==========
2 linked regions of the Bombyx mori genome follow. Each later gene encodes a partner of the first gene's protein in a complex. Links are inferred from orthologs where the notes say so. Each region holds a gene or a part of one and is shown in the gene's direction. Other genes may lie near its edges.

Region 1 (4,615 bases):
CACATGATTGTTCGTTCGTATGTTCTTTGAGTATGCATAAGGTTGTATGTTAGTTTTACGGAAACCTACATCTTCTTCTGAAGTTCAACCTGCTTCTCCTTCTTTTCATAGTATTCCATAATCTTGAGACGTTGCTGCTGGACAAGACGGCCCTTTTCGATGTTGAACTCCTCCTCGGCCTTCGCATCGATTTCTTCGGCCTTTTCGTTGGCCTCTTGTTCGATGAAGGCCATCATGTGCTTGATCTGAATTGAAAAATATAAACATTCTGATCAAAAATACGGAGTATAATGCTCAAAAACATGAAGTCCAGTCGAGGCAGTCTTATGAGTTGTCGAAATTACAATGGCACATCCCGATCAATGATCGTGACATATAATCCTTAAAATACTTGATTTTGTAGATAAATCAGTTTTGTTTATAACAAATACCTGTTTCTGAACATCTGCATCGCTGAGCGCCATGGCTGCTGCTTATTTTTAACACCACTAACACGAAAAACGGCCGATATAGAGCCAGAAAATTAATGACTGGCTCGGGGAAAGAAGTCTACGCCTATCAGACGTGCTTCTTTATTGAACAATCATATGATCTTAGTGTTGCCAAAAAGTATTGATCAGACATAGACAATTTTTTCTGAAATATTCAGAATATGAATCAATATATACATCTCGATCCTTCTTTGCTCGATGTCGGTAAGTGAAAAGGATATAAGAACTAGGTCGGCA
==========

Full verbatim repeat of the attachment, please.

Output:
2 linked regions of the Bombyx mori genome follow. Each later gene encodes a partner of the first gene's protein in a complex. Links are inferred from orthologs where the notes say so. Each region holds a gene or a part of one and is shown in the gene's direction. Other genes may lie near its edges.

Region 1 (4,615 bases):
CACATGATTGTTCGTTCGTATGTTCTTTGAGTATGCATAAGGTTGTATGTTAGTTTTACGGAAACCTACATCTTCTTCTGAAGTTCAACCTGCTTCTCCTTCTTTTCATAGTATTCCATAATCTTGAGACGTTGCTGCTGGACAAGACGGCCCTTTTCGATGTTGAACTCCTCCTCGGCCTTCGCATCGATTTCTTCGGCCTTTTCGTTGGCCTCTTGTTCGATGAAGGCCATCATGTGCTTGATCTGAATTGAAAAATATAAACATTCTGATCAAAAATACGGAGTATAATGCTCAAAAACATGAAGTCCAGTCGAGGCAGTCTTATGAGTTGTCGAAATTACAATGGCACATCCCGATCAATGATCGTGACATATAATCCTTAAAATACTTGATTTTGTAGATAAATCAGTTTTGTTTATAACAAATACCTGTTTCTGAACATCTGCATCGCTGAGCGCCATGGCTGCTGCTTATTTTTAACACCACTAACACGAAAAACGGCCGATATAGAGCCAGAAAATTAATGACTGGCTCGGGGAAAGAAGTCTACGCCTATCAGACGTGCTTCTTTATTGAACAATCATATGATCTTAGTGTTGCCAAAAAGTATTGATCAGACATAGACAATTTTTTCTGAAATATTCAGAATATGAATCAATATATACATCTCGATCCTTCTTTGCTCGATGTCGGTAAGTGAAAAGGATATAAGAACTAGGTCGGCA